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Many model thinking in systems ergonomics: a case study in road safety

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In complexity science, the many models thinking philosophy argues for a multi-method approach to complex problems. This article investigates whether the use of multiple systems ergonomics methods to examine the same problem is useful, or whether using different approaches creates incompatible analyses. Five systems ergonomics analyses of road trauma are examined and their key insights extracted. The extent to which these insights are compatible with one another and can be integrated when attempting to reduce road trauma is assessed. The findings indicate that applying several systems ergonomics methods to the same problem is useful, as multiple insights are developed and deficiencies in one approach are countered by the others. Importantly, the case study demonstrates that the insights gained are compatible and support the development of holistic systems thinking-based interventions. In conclusion it is recommended that a many systems ergonomics model thinking approach be adopted by ergonomists working in complex problem spaces.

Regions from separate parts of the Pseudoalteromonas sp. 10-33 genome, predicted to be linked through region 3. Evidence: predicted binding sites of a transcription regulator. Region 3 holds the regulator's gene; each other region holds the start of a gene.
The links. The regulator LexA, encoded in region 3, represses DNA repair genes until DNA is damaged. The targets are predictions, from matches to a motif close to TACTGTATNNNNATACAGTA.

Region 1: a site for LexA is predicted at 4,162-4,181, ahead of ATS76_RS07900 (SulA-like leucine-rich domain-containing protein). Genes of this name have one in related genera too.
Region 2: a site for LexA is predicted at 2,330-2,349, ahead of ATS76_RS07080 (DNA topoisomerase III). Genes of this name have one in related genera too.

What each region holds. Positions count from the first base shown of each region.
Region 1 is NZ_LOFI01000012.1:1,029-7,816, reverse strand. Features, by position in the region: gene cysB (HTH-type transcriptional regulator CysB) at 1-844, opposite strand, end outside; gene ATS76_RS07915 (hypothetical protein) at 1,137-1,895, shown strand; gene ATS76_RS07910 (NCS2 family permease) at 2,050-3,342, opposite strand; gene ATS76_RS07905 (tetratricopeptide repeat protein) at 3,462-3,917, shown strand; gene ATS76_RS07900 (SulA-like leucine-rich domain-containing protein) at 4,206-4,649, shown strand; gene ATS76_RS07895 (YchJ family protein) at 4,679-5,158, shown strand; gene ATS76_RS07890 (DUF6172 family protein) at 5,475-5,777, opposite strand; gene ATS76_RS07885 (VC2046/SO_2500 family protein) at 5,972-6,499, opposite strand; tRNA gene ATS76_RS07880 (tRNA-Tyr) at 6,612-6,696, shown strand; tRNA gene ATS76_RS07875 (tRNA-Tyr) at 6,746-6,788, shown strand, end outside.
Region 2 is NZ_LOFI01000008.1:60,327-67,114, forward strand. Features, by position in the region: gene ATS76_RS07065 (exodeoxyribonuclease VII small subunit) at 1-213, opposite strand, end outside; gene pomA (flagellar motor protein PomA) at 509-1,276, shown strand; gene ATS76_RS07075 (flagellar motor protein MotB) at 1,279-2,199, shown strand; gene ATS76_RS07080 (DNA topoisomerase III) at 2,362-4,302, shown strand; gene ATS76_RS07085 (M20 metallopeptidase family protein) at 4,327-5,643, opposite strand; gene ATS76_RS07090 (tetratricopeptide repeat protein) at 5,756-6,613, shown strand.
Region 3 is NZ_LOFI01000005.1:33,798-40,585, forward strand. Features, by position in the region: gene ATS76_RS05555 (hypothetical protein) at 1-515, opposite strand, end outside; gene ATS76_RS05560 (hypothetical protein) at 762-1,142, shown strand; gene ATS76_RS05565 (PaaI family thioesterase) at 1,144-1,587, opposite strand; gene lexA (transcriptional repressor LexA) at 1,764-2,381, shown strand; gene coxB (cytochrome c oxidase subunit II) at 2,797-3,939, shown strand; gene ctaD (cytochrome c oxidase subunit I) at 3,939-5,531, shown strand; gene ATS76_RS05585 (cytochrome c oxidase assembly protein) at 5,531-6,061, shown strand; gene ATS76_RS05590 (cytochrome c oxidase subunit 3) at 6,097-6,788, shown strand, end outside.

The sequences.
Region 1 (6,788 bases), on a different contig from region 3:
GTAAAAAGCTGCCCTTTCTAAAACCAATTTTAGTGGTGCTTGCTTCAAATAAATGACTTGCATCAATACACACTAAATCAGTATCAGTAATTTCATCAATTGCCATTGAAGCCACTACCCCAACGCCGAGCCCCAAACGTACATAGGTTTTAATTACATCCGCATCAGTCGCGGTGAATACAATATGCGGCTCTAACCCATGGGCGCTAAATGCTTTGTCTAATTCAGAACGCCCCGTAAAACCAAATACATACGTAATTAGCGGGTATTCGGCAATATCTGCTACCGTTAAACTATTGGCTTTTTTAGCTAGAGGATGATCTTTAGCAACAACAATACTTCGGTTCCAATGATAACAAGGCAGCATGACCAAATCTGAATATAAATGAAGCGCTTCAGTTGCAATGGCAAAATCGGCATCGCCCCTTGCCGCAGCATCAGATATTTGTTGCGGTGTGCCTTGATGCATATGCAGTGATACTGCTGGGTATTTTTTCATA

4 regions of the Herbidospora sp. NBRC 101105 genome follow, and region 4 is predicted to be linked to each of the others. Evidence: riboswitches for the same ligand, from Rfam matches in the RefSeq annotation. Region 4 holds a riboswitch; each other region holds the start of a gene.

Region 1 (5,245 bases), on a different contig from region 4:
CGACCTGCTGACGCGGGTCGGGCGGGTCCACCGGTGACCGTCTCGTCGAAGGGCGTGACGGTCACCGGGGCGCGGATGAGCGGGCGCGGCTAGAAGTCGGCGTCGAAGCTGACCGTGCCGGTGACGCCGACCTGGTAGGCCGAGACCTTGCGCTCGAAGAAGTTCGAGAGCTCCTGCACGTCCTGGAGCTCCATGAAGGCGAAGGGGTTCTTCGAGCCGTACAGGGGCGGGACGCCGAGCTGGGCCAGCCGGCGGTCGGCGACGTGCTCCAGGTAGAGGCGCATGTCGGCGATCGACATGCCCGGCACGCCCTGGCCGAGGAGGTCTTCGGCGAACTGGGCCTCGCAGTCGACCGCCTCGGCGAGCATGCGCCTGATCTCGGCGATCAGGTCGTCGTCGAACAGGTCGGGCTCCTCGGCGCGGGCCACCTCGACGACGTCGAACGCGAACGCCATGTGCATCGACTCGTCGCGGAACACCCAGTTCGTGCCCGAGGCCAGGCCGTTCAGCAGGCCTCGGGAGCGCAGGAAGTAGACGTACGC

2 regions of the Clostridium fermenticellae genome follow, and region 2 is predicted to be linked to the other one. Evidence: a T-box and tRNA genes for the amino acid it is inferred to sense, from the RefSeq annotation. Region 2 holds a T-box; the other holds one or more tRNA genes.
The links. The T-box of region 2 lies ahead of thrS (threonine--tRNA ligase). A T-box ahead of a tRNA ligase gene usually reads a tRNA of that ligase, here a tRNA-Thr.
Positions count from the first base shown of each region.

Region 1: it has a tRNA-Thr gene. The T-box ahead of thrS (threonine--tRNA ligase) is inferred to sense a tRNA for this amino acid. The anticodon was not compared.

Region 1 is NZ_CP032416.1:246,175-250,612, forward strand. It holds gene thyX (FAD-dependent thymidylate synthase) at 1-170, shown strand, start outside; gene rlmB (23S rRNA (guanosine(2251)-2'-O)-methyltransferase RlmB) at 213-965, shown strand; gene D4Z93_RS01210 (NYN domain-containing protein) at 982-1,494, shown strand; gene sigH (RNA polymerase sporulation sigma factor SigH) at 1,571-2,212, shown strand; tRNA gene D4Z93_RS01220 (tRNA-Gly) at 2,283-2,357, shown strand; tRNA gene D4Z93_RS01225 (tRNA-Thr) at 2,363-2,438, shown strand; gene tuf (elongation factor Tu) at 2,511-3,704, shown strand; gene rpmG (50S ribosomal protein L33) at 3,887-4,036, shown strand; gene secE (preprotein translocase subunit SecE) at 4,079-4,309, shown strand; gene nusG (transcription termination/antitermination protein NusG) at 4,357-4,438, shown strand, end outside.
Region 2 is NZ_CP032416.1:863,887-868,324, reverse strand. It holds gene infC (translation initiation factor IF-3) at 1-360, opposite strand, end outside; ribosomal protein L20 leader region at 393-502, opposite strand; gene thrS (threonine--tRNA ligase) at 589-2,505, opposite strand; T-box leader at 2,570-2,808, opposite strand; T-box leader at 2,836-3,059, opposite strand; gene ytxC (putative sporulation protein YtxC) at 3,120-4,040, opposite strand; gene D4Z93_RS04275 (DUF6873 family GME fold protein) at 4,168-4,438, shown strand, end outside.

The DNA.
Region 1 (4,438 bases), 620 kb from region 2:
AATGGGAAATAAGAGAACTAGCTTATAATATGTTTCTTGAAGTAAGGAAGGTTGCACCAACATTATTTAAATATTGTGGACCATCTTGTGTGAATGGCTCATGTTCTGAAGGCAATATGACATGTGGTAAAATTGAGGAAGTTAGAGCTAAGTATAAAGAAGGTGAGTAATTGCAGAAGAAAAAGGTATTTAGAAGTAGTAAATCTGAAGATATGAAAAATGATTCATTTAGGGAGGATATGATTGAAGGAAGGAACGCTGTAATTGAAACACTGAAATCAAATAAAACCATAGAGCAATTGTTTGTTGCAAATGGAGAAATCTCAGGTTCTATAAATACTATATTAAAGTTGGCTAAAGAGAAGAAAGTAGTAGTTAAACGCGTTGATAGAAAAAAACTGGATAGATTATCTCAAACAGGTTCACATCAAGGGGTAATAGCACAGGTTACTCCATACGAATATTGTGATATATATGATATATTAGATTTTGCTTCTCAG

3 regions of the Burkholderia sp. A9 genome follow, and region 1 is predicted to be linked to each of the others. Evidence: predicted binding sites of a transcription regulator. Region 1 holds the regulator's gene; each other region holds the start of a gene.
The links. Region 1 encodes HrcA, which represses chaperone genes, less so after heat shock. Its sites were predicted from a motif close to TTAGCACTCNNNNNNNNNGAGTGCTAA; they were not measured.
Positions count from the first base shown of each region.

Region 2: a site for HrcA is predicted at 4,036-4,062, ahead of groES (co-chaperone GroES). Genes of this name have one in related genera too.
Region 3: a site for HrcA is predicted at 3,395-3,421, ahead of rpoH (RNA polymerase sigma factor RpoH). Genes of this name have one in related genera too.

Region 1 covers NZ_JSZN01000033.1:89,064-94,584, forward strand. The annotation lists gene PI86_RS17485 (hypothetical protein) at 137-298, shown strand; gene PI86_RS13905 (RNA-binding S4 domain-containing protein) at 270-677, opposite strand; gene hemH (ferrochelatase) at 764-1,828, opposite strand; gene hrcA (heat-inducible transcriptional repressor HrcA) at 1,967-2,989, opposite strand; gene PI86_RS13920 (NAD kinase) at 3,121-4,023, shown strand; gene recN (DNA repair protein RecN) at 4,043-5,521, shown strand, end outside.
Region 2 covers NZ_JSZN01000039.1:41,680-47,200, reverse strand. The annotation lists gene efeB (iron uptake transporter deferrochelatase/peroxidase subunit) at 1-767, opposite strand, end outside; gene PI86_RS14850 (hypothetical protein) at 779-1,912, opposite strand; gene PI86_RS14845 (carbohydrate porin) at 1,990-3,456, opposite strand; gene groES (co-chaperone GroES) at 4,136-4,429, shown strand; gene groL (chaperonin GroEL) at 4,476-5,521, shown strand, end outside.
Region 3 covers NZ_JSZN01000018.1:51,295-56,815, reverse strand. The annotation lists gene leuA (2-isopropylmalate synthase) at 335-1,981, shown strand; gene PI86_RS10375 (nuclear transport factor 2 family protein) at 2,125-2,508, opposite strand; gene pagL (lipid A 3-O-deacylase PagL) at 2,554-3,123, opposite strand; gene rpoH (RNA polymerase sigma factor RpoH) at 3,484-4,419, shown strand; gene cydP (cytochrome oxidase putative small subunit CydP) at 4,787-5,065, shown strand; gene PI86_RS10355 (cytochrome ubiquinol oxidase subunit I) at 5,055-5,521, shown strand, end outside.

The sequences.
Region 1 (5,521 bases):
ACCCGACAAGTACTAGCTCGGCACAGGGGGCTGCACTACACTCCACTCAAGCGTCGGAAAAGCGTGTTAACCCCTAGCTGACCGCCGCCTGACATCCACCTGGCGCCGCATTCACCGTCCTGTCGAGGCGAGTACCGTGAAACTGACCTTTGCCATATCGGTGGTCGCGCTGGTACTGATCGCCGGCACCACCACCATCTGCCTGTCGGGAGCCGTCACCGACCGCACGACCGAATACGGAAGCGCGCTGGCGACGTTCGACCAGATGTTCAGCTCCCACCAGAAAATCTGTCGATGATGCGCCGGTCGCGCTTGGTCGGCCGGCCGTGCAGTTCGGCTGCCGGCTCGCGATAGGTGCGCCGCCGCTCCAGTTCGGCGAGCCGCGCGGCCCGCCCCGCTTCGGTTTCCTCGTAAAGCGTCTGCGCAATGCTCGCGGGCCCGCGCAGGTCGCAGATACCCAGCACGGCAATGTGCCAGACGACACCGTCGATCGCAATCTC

Practitioner Summary: Many model thinking uses multiple methods to understand complex problems. We explore whether this is beneficial in systems ergonomics. Five models of road trauma, developed using five systems ergonomics methods, are examined. The findings demonstrate that a many model systems ergonomics approach produces a diverse but complimentary set of insights.
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Keywords: Complex systems; ergonomics; ergonomics methods; systems ergonomics; systems thinking

Document Type: Research Article

Affiliations: Centre for Human Factors and Sociotechnical Systems, Faculty of Arts, Business and Law, University of the Sunshine Coast, Maroochydore, Australia

Publication date: May 4, 2019

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